This hard-hitting self-produced album by pianist Dred Scott’s trio, released alongside an experimental solo recording entitled Prepared Piano, features seven original tracks penned by the leader and an adventurous take on Miles Davis and Victor Feldman’s “Seven Steps to Heaven.” The compositions and performances balance heady modernism with accessibility, demonstrating a cheeky playfulness in the process.
Scott is supported by longtime bandmates Ben Rubin on bass and Tony Mason on drums. (This trio has been holding down an acclaimed residency at NYC’s Rockwood Music Hall for the past six years.) Clocking in at a concise 44:44, the album winds through moods and temperaments, Scott telling different, often contradicting stories with each hand. The driving “Mojo Rhythm (Son of Yaah!)” sustains an aggressive rhythm, with Scott employing booming block chords and throwing in an irreverent “fuck you” mid-tune. The sumptuous and stirring “Press Play” and “Schneidleweiss” follow, their lyrical, tender quality not devoid of darker moments. “Apropos of Nothing” is angular yet languorous; the swinging “That Lick I Invented” displays the pianist’s affection for vintage bop and showcases Rubin’s deep, exploratory tone. “Seven Steps to Heaven” closes out the album with both reverence and abandon. Rhythmically frenetic yet wide open, it is nevertheless highly evocative of the original.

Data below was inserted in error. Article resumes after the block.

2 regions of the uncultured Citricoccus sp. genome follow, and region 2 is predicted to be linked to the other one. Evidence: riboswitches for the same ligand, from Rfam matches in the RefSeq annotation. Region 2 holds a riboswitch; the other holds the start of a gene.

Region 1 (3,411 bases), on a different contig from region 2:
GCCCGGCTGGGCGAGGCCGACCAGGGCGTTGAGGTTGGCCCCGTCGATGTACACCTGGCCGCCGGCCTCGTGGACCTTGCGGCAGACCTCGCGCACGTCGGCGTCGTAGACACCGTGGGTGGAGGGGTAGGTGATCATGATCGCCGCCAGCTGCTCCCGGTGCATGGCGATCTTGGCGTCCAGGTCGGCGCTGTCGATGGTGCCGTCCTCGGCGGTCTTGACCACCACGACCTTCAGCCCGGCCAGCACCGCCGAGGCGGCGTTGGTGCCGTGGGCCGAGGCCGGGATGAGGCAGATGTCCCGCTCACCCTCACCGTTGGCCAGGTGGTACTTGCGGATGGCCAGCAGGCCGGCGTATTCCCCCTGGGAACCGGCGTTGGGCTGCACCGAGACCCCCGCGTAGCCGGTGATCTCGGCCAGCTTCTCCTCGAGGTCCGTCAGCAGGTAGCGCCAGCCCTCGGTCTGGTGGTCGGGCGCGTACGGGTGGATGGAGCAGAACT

Scott’s has asserted that this is his “last jazz record,” and hopefully that statement is simply emblematic of his prankish, tongue-in-cheek approach. We need to hear more from this strong, distinct voice.